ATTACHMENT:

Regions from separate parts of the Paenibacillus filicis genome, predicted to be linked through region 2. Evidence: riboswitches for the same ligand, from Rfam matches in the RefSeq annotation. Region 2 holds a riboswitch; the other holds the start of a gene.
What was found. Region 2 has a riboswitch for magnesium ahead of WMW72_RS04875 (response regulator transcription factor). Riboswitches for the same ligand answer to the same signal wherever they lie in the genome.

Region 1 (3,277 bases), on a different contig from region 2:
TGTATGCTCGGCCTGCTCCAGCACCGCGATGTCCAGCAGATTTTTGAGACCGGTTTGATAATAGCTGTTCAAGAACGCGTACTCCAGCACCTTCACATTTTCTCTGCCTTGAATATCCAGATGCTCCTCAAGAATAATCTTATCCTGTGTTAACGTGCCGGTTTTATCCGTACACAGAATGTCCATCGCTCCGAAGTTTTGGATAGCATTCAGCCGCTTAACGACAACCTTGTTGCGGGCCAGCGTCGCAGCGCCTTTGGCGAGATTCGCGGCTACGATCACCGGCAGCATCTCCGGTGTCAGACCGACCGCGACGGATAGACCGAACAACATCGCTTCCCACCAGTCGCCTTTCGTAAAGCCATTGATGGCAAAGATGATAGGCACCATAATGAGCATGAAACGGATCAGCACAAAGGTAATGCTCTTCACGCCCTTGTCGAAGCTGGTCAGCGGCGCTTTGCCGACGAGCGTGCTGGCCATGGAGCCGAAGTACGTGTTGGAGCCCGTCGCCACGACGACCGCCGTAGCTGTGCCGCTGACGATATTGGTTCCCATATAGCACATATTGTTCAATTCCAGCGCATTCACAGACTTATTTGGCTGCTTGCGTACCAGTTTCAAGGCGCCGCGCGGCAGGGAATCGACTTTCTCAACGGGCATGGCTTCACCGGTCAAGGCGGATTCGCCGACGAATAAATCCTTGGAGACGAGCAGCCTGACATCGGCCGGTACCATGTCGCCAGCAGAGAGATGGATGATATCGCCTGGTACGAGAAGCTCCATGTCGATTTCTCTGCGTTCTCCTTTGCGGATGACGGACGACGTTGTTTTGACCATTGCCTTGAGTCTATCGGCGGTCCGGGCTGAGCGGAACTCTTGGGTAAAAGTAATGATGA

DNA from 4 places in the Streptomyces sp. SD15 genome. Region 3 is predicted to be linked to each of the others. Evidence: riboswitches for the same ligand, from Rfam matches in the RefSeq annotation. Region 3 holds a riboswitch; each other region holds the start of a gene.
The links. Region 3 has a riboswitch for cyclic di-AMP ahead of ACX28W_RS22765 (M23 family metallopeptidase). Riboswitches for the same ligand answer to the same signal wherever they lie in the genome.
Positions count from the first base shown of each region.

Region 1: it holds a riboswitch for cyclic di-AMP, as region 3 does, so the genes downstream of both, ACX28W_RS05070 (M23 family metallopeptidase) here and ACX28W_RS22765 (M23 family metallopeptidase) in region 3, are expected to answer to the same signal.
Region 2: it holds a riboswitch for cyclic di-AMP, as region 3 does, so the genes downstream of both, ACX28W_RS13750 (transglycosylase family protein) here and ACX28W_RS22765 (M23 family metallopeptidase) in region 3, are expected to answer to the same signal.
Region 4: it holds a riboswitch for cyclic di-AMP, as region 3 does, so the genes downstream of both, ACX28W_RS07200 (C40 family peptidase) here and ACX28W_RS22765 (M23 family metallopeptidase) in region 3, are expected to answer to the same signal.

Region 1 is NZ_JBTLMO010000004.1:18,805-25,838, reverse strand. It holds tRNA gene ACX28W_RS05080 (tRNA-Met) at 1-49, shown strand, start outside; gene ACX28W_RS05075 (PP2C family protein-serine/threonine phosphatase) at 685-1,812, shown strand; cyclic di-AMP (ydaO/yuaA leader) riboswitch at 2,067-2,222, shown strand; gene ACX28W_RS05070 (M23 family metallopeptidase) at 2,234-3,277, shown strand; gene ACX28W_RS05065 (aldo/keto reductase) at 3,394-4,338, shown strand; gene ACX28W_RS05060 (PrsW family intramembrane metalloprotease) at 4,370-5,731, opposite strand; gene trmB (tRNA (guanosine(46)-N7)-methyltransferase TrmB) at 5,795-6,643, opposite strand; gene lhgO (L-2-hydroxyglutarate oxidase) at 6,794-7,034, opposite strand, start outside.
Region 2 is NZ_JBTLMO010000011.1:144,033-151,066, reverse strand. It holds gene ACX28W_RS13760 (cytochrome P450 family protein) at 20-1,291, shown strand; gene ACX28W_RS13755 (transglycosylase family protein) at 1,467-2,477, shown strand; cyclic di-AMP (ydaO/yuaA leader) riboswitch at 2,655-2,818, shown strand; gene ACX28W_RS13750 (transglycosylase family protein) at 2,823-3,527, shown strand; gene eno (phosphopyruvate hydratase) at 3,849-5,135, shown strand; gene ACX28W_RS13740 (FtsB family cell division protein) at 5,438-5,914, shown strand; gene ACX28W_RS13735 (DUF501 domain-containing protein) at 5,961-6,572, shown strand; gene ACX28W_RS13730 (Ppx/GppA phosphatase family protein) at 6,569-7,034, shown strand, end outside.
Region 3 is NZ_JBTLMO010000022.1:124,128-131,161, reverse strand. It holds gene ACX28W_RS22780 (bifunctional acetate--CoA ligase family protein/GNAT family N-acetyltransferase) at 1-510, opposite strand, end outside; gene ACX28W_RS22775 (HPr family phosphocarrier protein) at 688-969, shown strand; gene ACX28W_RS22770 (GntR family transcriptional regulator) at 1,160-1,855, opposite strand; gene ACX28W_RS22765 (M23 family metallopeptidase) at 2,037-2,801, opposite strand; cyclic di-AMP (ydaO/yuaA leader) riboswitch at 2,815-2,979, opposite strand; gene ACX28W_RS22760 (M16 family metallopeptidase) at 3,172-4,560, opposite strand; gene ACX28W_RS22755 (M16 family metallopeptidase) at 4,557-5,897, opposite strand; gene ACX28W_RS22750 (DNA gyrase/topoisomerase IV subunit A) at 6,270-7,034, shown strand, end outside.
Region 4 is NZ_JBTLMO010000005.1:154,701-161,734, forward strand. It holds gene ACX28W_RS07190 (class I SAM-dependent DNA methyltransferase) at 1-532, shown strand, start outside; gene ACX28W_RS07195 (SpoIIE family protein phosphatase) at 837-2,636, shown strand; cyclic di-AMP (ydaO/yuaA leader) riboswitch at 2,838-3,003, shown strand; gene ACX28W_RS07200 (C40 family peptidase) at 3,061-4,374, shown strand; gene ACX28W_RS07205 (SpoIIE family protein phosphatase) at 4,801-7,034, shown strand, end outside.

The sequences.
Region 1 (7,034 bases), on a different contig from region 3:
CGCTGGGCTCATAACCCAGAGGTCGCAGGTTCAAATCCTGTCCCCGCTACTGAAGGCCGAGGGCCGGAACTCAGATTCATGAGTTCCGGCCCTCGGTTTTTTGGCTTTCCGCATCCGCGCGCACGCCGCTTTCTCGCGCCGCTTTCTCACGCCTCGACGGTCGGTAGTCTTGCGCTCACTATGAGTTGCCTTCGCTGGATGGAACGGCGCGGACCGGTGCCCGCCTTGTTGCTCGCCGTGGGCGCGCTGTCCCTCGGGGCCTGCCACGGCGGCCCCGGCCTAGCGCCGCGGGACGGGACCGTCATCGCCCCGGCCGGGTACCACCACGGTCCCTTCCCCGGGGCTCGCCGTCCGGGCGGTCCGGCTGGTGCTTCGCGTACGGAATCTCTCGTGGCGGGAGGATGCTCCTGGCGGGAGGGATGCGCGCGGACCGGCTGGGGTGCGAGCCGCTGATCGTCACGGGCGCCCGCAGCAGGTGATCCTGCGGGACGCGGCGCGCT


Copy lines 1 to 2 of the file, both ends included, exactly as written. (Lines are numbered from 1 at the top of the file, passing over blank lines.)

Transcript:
Regions from separate parts of the Paenibacillus filicis genome, predicted to be linked through region 2. Evidence: riboswitches for the same ligand, from Rfam matches in the RefSeq annotation. Region 2 holds a riboswitch; the other holds the start of a gene.
What was found. Region 2 has a riboswitch for magnesium ahead of WMW72_RS04875 (response regulator transcription factor). Riboswitches for the same ligand answer to the same signal wherever they lie in the genome.